Pesky and unattractive, spider veins are most often cosmetic in nature, though they can be symptomatic of a deeper issue called venous insufficiency or venous reflux. They appear as threadlike red, blue or purplish veins and are commonly found on the legs, calves, thighs and ankles. They form from pressure in the venous system, which in turn, forces the thin-walled veins to expand to several times their normal size, resulting in spider veins.
Sclerotherapy is the gold standard of care in the treatment of spider veins and is a relatively simple procedure that involves injecting an FDA-approved solution directly into the vein via a tiny needle. The sclerosant solution irritates the lining of the vein, causing it to collapse and seal closed. The vein is eventually reabsorbed and fades.
Before you undergo sclerotherapy, Dr. Craig Schwartz will perform a visual examination of your legs and review of your family history. Depending on whether or not he thinks your spider veins could be symptomatic of deeper venous reflux, he may recommend a venous duplex ultrasound, as many spider veins stem from underlying chronic venous insufficiency. Spider vein clusters around the ankles raise a red flag for possible issues with deeper veins, including the great saphenous vein. If Dr. Schwartz finds other issues prior to sclerotherapy, he will develop a comprehensive treatment plan for managing both the underlying and cosmetic issues.
Spider veins result from pressure in the venous system. This can occur for a variety of reasons. Some people have a genetic predisposition to develop spider veins. For these people, new spider veins can occur after treatment. Spider veins in the ankle area hint at possible chronic venous insufficiency when larger veins in the leg stop transporting blood effectively and allow it to back up into the smaller veins.
Other factors that contribute to the development of spider veins include pregnancy, which causes hormonal changes and increased blood volume throughout the body and puts pressure on the cardiovascular system. Spending long periods of time in one position, whether sitting or standing, can contribute to spider veins as well. People may have medical conditions that predispose them to spider veins, and like those with hereditary spider veins, new ones may appear.
While sclerotherapy isn’t dependent on skin type, it works best on smaller vessels, and only patients who have recently experienced clotting issues are not qualified for the therapy. Schedule a vein screening with Dr. Schwartz to see if sclerotherapy is right for you. Sclerotherapy with laser treatment to achieve the best results and maximum spider vein removal. Since both methods are non-invasive and have little to no downtime, most people will make good candidates for both treatments.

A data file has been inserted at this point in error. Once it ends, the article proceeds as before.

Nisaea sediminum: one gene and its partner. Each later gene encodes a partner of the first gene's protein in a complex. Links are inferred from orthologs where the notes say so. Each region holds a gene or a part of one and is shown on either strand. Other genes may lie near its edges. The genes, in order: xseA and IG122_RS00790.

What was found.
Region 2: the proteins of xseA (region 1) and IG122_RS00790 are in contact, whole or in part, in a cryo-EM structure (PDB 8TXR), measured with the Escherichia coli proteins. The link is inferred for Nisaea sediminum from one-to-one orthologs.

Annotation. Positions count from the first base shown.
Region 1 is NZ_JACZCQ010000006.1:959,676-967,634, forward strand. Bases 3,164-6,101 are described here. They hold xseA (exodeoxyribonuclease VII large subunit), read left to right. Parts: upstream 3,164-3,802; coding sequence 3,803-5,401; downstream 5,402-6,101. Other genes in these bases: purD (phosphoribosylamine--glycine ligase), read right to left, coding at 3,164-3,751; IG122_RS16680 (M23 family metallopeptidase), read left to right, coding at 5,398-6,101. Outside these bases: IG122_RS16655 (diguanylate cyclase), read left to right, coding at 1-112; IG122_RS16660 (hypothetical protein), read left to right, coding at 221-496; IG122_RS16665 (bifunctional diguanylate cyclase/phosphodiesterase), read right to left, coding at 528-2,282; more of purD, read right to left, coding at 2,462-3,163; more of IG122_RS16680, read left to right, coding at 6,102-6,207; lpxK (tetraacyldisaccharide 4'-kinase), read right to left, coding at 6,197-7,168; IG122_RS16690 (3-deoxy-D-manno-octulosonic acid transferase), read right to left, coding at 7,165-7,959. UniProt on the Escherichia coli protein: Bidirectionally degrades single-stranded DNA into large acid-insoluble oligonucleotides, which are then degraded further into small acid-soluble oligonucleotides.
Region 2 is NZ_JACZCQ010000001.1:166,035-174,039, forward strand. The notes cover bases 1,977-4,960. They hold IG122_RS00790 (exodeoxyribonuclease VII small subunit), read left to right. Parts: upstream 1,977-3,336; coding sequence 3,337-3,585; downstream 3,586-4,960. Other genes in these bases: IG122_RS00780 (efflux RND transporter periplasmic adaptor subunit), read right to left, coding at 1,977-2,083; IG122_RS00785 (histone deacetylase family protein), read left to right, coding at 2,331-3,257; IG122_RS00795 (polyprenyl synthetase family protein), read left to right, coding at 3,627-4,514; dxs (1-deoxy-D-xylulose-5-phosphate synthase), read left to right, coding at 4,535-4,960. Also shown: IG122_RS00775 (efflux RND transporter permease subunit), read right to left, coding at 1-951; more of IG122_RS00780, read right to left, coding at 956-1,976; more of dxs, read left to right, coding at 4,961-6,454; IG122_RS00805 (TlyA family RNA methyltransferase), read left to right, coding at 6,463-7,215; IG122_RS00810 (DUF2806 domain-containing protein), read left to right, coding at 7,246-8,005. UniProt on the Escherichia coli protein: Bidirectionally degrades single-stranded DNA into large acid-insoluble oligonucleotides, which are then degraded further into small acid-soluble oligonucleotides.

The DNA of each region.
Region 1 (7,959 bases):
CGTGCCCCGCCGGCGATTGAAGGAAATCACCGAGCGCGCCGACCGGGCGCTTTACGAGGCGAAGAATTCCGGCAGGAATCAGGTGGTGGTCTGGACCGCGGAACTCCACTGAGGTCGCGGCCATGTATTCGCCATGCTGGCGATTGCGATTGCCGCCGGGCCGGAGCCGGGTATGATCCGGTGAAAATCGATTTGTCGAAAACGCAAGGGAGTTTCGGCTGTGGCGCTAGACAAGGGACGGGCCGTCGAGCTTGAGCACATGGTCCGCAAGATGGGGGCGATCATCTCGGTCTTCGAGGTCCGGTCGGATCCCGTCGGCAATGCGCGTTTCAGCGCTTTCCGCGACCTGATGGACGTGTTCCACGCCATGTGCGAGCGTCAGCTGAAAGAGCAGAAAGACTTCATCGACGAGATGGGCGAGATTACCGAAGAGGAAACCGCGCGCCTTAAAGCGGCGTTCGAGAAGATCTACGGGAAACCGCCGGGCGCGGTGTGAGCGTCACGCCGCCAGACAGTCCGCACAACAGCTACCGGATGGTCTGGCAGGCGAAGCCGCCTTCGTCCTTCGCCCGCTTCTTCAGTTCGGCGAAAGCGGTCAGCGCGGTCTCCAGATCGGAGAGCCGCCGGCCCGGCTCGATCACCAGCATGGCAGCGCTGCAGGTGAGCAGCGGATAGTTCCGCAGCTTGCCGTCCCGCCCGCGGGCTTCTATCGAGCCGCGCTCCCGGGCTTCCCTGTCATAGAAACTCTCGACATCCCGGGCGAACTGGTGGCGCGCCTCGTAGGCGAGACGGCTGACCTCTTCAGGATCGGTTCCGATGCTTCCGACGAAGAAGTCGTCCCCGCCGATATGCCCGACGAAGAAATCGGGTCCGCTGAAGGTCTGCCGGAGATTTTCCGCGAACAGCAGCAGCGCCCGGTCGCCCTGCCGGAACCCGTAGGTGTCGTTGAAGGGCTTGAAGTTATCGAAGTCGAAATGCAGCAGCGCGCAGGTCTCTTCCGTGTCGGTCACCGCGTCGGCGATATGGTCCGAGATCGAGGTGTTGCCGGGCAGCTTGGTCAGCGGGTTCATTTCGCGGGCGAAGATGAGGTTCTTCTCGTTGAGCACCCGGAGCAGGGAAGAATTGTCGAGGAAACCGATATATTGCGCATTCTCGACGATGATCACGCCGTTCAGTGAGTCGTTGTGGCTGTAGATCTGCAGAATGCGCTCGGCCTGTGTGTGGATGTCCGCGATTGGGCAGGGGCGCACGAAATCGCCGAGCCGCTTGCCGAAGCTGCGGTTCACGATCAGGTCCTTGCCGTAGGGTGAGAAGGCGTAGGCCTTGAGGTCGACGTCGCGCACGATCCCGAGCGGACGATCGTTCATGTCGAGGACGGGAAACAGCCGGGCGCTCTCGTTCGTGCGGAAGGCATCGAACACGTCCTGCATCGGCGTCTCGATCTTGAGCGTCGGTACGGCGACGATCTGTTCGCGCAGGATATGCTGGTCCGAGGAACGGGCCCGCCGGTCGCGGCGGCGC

Sclerotherapy is a quick, in-office treatment session that takes between 20-40 minutes. There’s no significant preparation other than cleansing or sterilizing the skin, as with any injection. You may require multiple sessions, depending on the severity of your condition and the number of veins or treatment areas.
Dr. Schwartz may also schedule you for laser treatment to address spider veins too small to treat with sclerotherapy. You can expect your first session to last about 40 minutes to include consultation time, with further sessions lasting about twenty minutes.
Your total number of sessions will depend on how many spider veins you have and their location. It will also depend on what results you want to see. For example, some people may want more of their spider veins treated because they want to wear dresses or other clothes that reveal more of the leg area. Since spider veins do not require treatment, you have the option to treat only those that bother you or make you feel uncomfortable.
While your veins may appear to vanish immediately as they go into spasm, it actually takes 4-6 weeks for them to be completely collapsed and absorbed. The treated area often may look worse before it looks better. Reasonable clearance typically requires 3-5 sessions spaced 4-6 weeks apart. It is important to remember that new spider veins can form over time, based on one’s genetics, so patients should be aware that if veins reappear at some point in the future, it is not that they have “come back”, just that new ones have developed. Past treatments do not prevent you from having newly appeared spider veins treated in the future.
Patients can return to routine work and normal activities immediately following treatment. However, patients should wait 24-36 hours before doing anything that will significantly increase their heart rate, such as major exercise, heavy lifting, running, etc. Dr. Schwartz also advises recently treated patients to avoid prolonged sitting or standing in one place for more than 1-2 hours at a time, with frequent periods of walking.
*Individual Results May Vary
Read from real patients about their experiences with Dr. Schwartz and his team at Premier Vein & Body by Schwartz.
*Individual Results May Vary
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